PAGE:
Lee Hsien Yang alleges unfairness in Attorney-General’s Chambers’ prosecution against eldest son Li Shengwu regarding criticism of Singapore courts

The younger brother of Prime Minister Mr Lee Hsien Loong, Mr Lee Hsien Yang, has expressed his disappointment with the way the Attorney-General’s Chambers (AGC) is handling his son’s case regarding what is perceived by the AGC as “contempt of court”.

In a Facebook post today (3 Sep), Mr Lee Hsien Yang pointed out the apparent unfairness in the AGC’s treatment of his son, Mr Li Shengwu, stating that despite “much stronger criticism of Singapore courts has recently been published in some international media and widely shared public posts”, the AGC, in his view, has not taken any legal action against such entities for publishing and spreading such posts.

Mr Lee Hsien Yang also highlighted that proceedings are unjustly held against his son over “his private communications”, as the Facebook post was “shared only with his friends”, unlike the public criticism often aired by international media and even other individuals.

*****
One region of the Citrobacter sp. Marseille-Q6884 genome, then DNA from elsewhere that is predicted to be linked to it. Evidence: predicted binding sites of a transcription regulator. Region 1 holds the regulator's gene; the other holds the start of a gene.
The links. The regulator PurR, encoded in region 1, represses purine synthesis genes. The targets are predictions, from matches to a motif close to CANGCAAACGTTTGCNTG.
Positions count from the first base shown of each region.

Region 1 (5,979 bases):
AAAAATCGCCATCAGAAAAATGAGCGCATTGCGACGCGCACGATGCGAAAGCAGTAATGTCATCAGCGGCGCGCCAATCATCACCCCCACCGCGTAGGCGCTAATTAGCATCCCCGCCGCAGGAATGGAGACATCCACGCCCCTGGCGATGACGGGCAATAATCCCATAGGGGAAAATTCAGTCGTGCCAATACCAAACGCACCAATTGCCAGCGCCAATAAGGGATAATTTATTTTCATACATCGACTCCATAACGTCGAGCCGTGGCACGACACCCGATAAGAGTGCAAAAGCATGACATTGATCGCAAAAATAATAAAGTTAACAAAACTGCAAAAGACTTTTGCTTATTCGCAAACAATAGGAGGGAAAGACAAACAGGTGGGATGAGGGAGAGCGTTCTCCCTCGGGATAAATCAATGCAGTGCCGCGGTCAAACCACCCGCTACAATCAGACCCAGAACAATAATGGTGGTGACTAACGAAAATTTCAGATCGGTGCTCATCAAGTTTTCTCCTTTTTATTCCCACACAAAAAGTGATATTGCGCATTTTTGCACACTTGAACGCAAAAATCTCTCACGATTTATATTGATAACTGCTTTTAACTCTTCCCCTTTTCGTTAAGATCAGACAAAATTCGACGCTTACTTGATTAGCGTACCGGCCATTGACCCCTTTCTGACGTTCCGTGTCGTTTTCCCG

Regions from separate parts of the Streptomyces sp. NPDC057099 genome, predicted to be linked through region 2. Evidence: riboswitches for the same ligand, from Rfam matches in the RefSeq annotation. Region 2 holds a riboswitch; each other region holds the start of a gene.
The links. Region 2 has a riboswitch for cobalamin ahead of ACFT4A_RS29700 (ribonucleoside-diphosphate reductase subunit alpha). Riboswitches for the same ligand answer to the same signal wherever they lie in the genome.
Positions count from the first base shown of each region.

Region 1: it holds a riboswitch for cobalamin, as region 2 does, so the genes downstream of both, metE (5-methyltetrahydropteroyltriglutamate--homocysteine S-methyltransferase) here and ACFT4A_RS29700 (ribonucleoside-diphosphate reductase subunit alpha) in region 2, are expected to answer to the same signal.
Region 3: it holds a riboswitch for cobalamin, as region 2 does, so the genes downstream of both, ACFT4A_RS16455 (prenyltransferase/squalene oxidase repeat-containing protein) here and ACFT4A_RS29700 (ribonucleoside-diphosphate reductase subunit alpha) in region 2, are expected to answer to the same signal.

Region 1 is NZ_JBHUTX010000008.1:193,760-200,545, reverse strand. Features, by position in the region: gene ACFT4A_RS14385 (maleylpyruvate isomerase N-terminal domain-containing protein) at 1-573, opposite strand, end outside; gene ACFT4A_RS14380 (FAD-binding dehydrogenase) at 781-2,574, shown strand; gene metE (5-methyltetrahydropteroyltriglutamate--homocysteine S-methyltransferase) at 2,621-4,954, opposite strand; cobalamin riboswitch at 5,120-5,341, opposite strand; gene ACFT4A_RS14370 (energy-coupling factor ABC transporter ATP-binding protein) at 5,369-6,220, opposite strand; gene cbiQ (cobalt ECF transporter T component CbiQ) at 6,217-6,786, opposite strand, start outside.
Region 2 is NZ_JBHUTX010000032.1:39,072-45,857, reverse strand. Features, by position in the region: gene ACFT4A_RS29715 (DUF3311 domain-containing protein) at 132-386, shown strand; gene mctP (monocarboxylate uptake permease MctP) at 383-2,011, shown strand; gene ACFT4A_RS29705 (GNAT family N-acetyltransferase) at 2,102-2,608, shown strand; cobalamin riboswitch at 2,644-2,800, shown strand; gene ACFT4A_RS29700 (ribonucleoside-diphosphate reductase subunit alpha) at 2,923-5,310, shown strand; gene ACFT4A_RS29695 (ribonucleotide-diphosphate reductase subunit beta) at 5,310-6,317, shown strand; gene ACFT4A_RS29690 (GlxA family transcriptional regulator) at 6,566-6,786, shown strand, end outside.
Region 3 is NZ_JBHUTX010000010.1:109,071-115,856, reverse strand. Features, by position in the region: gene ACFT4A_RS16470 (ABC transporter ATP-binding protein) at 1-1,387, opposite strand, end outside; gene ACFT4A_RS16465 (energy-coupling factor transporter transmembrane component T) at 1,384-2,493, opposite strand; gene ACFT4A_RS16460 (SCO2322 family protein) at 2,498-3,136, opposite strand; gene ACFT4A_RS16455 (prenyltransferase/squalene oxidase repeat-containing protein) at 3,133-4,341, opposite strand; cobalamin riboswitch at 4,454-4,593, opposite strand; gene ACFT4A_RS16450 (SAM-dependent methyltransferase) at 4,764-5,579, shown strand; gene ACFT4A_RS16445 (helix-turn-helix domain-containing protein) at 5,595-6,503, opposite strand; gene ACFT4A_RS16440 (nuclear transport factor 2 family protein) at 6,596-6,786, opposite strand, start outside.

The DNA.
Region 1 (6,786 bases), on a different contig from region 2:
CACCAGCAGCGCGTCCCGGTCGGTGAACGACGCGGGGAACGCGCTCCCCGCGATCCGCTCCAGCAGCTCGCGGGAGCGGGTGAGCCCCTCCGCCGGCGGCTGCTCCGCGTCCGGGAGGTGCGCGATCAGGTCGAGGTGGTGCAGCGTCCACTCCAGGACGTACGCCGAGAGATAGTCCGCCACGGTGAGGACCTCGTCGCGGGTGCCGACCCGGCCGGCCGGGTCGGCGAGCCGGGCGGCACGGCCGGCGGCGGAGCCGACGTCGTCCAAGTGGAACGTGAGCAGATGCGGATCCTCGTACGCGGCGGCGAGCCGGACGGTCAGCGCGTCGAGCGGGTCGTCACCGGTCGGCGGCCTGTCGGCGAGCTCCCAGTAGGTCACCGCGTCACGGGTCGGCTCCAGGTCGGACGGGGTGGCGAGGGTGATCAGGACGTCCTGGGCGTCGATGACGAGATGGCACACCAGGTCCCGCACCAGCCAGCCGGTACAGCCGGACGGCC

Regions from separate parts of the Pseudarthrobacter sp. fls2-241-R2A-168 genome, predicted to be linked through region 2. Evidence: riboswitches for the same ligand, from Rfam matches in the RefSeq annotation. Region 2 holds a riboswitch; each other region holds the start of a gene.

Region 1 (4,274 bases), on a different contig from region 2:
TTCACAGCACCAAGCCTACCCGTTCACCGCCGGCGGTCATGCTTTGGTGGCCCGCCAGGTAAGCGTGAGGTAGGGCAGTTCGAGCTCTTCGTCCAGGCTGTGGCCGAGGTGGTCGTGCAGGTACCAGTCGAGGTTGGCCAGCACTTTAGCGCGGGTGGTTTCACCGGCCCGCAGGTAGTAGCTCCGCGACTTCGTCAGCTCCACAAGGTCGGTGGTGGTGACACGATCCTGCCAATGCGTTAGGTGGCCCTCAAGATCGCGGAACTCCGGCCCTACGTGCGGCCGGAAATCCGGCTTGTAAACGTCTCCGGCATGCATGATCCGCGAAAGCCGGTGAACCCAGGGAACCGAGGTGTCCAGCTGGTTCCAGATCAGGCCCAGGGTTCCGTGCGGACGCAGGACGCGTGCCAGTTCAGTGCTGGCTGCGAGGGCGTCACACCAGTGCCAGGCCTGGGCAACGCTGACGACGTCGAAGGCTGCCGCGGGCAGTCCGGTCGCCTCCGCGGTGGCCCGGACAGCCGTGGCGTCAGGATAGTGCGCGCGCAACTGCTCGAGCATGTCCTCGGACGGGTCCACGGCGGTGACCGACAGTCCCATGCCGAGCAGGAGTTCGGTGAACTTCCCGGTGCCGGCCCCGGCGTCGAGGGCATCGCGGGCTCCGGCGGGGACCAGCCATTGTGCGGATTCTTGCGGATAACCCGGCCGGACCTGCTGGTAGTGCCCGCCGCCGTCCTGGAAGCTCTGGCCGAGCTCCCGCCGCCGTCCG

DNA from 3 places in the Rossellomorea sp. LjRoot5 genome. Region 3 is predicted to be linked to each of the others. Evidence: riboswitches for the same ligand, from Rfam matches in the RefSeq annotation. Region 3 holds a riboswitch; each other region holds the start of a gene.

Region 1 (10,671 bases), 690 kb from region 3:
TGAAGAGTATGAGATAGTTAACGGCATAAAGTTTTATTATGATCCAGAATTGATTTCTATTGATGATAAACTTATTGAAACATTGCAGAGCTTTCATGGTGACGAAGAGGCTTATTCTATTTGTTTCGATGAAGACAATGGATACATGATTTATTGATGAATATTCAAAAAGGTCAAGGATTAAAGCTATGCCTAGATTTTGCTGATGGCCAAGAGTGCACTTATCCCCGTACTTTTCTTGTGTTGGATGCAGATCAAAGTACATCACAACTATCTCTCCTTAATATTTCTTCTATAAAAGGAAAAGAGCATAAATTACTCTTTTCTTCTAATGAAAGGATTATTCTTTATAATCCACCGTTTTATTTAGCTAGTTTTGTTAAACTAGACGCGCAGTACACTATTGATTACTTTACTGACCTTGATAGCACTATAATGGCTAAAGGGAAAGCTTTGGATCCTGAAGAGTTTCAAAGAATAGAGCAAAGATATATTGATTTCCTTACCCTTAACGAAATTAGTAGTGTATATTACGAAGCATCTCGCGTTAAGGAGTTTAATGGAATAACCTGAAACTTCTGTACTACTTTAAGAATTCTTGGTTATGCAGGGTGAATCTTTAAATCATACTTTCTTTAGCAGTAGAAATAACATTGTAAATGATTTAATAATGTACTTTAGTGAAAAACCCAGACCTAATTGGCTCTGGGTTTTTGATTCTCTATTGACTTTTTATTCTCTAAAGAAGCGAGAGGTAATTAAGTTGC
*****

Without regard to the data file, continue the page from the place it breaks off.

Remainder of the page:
Mr Lee Hsien Yang also wrote that Mr Li’s appeal against the High Court’s dismissal of his previous application to challenge AGC’s order to serve him papers outside Singapore will be heard today.

On 21 Aug last year, Justice Kannan Ramesh’s ruling permitted AGC to commence contempt of court proceedings against Mr Li, which Mr Li has decided to dispute against.

It is understood that Mr Li was ordered to pay costs of about S$6,000 for his challenge.

In a Facebook post dated 15 Jul last year, Mr Li wrote that “the Singapore government is very litigious and has a pliant court system”, which he explained referred to the constraints surrounding what the media is allowed to or able to report regarding the high-profile dispute of his paternal family.

Responding to AGC’s demands for an apology, Mr Li reiterated that while his specific post was clearly intended to be private and limited only to his friends list, and thus should not be distributed or shared without his prior permission despite being on a public platform such as Facebook, he has also agreed to amend the post to provide greater context and clarity in meaning.

The AGC deemed the post to be an “egregious and baseless attack” on the judiciary.